Pequot Library Digital Digest Newsletter - December 30, 2023

From: Pequot Library
January 2, 2024

The Digital Digest: J.R.R. Tolkien
Join us every weekend for Pequot Library's e-newsletter.

J. R.R. Tolkein was born on January 3, 1892. Orphaned at an early age, he became a doting father who started his literary empire by telling bedtime stories to his four children. Read more about his life here. Click here to view a charming video we recorded in 2020 of Alastair Crawford reading from The Hobbit.

We are down to the home stretch - our End-of-Calendar-Year Appeal closes TOMORROW, December 31! Your kind contribution keeps Pequot Library going strong.

In 2023, we offered 485 programs to an expanded audience of 46,000 - a 64% and 38% increase, respectively, over the prior year.

Your support this year enables us to welcome K-12 school students for field trips, offer a robust lineup of after-school programming, present an outstanding schedule of author talks, and much more! We serve as a community gathering place for the all of Fairfield and our surrounding towns and cities, a resource center for information, and a cultural hub for countless visitors from all over the area.
Learn more here.


Pequot Library Presents: Shakespeare Film Festival
January 12, 6:00-8:00 p.m. and January 13, 2:00-8:00 p.m.

Filmmakers have placed Shakespeare's plays and characters in a wide variety of time periods and settings, from the distant past to the future. Sit and watch as the world of William Shakespeare comes to life. Learn more about the current exhibition, How William Became Shakespeare: Four Hundred Years of the First Folio, on view through February 10, 2024.

Click here to see our full calendar of programs & events.


Tales from Shakespeare by Mary and Charles Lamb [Illustrated by Arthur Rackham]
(London: J.M. Dent & Company, 1909)
Pequot Library Special Collections

English book illustrator Arthur Rackham (1867 – 1939) is considered one of the leading figures of the “Golden Age '' of British book illustration, which roughly encompassed the years from 1890 until the end of the First World War. His recognizable illustrations pair pen and India ink drawings with subtle use of watercolor. See this text on view now during our exhibition How William Became Shakespeare: Four Hundred Years of the First Folio.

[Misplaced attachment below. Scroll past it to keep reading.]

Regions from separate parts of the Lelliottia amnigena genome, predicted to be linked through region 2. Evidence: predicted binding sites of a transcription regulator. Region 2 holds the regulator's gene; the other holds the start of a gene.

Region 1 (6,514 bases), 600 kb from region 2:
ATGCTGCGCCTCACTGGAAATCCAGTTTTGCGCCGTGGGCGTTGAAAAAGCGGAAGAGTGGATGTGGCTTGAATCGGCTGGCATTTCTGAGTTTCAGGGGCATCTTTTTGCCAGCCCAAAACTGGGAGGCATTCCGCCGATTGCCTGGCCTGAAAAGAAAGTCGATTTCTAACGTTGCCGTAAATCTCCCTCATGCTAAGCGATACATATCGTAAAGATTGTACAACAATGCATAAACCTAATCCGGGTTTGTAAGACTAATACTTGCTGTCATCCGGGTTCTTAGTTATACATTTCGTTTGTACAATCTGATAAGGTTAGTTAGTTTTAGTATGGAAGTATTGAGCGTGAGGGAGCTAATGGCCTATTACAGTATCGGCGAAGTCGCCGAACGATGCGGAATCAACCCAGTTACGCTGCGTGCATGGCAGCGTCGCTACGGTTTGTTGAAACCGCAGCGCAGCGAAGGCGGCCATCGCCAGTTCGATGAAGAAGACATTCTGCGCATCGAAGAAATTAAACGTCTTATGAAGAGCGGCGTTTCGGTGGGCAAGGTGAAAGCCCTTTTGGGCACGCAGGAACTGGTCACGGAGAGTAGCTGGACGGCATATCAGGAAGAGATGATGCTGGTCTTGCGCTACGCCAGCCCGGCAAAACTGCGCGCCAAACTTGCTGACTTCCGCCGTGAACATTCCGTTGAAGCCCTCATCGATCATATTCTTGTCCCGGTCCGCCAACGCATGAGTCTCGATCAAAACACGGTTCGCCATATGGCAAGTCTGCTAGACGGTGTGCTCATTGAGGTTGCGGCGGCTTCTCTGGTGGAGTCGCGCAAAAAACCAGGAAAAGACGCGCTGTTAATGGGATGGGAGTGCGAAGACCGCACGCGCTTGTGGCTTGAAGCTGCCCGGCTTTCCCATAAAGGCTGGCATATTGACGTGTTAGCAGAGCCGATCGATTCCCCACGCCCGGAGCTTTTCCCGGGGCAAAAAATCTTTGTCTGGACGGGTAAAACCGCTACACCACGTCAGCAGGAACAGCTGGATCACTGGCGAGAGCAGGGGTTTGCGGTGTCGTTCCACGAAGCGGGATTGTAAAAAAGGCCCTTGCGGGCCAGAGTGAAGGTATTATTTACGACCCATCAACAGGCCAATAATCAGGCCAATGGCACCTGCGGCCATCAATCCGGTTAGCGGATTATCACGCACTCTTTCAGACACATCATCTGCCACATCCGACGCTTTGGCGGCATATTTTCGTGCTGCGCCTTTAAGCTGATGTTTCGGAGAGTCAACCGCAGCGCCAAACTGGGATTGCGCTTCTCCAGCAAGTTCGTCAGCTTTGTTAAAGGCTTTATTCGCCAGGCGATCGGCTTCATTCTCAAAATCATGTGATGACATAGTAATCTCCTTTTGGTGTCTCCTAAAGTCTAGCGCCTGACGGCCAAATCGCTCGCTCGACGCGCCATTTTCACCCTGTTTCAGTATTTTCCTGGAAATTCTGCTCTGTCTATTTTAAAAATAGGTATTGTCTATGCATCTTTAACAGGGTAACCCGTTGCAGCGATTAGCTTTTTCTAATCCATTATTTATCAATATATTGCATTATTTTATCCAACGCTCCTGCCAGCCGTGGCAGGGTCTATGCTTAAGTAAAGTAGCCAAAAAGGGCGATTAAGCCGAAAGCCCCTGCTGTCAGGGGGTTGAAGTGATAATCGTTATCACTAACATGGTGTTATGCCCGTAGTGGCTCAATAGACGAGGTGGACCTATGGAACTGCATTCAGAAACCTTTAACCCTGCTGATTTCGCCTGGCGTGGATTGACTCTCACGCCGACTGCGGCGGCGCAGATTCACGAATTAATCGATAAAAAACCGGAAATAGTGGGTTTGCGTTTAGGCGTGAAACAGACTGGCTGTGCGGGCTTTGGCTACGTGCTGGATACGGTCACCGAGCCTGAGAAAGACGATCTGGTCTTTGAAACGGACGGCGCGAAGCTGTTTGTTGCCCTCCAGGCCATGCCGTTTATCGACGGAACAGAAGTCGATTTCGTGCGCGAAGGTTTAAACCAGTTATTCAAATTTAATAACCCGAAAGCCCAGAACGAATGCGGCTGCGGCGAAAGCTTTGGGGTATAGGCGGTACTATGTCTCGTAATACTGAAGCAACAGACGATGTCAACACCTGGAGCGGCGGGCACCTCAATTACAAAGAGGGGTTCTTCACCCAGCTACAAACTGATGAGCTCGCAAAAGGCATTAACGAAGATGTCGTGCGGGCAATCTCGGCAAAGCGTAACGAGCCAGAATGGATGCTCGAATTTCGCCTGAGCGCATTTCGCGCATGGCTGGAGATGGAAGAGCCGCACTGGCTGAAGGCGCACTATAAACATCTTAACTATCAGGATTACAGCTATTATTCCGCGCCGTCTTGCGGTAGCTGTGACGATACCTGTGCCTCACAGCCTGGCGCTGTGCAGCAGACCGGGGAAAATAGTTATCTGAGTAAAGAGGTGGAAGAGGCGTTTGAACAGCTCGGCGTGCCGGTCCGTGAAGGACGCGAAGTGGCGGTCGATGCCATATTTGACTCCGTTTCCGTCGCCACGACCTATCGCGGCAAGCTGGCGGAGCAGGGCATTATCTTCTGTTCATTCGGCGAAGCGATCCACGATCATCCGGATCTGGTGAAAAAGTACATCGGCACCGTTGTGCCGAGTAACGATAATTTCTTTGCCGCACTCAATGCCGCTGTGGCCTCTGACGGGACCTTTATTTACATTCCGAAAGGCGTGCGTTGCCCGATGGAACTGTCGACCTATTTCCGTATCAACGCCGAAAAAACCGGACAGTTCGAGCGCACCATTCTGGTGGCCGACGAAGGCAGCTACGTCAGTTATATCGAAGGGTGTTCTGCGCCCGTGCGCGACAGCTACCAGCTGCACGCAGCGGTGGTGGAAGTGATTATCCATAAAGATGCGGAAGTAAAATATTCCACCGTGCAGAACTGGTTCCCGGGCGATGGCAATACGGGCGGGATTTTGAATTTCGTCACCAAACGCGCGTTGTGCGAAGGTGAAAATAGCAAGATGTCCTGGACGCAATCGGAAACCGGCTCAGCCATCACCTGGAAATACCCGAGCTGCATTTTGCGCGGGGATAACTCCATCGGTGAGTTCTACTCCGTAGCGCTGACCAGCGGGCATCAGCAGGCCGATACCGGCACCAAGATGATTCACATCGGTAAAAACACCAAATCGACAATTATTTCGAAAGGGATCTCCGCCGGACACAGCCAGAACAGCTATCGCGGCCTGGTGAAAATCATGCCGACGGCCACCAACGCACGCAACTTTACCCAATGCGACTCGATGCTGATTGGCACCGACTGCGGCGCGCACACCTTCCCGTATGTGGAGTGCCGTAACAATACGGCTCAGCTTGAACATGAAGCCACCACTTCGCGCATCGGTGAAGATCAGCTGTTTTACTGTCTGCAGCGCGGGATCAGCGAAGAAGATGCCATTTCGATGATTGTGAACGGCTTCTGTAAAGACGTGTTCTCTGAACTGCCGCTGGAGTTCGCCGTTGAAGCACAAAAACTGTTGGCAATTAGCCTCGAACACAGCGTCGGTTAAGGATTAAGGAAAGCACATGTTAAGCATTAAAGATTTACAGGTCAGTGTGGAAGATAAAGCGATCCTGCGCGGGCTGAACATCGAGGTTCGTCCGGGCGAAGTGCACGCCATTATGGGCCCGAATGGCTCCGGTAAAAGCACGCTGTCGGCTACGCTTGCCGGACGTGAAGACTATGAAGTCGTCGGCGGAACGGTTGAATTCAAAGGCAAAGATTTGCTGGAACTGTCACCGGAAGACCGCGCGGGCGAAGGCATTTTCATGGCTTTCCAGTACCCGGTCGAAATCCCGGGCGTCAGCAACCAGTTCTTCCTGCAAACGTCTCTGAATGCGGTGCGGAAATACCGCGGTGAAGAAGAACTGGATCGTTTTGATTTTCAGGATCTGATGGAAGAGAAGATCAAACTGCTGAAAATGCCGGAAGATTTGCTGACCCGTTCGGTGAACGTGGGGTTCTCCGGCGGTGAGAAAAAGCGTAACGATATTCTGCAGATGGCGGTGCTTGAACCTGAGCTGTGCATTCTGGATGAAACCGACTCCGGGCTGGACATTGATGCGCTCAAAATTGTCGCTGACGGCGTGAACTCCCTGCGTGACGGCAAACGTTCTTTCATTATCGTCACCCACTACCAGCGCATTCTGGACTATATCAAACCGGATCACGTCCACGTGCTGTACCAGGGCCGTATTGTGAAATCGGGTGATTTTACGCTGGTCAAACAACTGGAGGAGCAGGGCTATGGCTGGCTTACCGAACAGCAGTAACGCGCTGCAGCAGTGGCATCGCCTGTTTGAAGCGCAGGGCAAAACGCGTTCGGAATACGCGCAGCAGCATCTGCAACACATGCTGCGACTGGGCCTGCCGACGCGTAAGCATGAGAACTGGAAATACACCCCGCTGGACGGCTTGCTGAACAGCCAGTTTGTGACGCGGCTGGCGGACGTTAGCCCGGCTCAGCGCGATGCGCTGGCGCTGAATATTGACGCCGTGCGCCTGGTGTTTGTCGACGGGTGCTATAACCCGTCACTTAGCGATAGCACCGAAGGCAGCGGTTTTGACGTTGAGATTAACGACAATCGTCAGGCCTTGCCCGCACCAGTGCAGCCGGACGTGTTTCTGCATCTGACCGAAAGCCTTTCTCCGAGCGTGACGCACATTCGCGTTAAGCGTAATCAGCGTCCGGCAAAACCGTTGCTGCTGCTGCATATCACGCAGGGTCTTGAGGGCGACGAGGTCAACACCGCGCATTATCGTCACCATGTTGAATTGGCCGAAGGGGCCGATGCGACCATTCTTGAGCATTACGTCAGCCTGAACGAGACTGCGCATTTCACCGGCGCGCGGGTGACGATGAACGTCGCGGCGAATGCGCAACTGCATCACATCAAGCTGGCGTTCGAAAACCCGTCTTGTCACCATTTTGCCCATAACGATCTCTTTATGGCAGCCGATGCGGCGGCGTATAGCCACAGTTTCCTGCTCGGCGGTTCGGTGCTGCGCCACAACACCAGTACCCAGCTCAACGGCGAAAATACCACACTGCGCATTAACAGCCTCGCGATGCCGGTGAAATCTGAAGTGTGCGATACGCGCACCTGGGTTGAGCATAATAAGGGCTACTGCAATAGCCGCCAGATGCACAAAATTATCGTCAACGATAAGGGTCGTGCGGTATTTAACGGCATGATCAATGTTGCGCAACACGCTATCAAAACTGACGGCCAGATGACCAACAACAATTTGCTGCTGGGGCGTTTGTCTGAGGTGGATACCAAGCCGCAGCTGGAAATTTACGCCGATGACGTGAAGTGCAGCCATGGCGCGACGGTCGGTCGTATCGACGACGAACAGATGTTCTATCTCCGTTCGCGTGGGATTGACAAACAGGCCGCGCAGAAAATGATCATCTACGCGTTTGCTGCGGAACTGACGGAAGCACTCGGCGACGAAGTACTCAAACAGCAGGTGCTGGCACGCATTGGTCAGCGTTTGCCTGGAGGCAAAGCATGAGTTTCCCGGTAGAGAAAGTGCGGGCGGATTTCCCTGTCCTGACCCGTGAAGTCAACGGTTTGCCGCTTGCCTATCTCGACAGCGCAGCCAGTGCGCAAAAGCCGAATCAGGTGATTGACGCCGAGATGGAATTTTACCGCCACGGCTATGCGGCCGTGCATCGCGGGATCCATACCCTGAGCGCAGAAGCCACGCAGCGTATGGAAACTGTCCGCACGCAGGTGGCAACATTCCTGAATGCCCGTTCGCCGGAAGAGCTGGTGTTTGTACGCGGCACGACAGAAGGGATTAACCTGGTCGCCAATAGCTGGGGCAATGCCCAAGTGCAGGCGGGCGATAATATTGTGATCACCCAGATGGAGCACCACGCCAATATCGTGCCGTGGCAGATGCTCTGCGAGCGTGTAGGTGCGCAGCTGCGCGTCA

As for J.R.R. Tolkien, he had a contentious relationship with Shakespeare's works. According to this article, "Tolkien’s scorn for Shakespeare—one he shared with literary heavyweight Leo Tolstoy—dates back to his school days. Serving as the secretary of the debating society at King Edward’s School in Birmingham, the future creator of The Hobbit and The Lord of the Rings once argued that Shakespeare’s plays were written by Francis Bacon, shocking his peers with what the student newspaper described as 'a sudden flood of unqualified abuse upon Shakespeare, upon his filthy birthplace, his squalid surroundings, and his sordid character.'"

However, he also wrote to his son about the necessity of seeing the Bard's works in person, conceding, “The part that came out as the most moving, almost intolerably so, was the one that in reading I always found a bore: the scene of mad Ophelia singing her snatches.” Scholars notice many echoes of Shakespeare's works in Tolkien's canon, and he expressed a desire to rewrite part of Macbeth. If nothing else "...both men were deeply connected to the English countryside a country that gave them a deep appreciation for the simple things in life." 

Click here to Read More Information About Pequot Library Digital Digest Newsletter - December 30, 2023

Select a Connecticut town to find
the Best Things-To-Do and Places To Go around you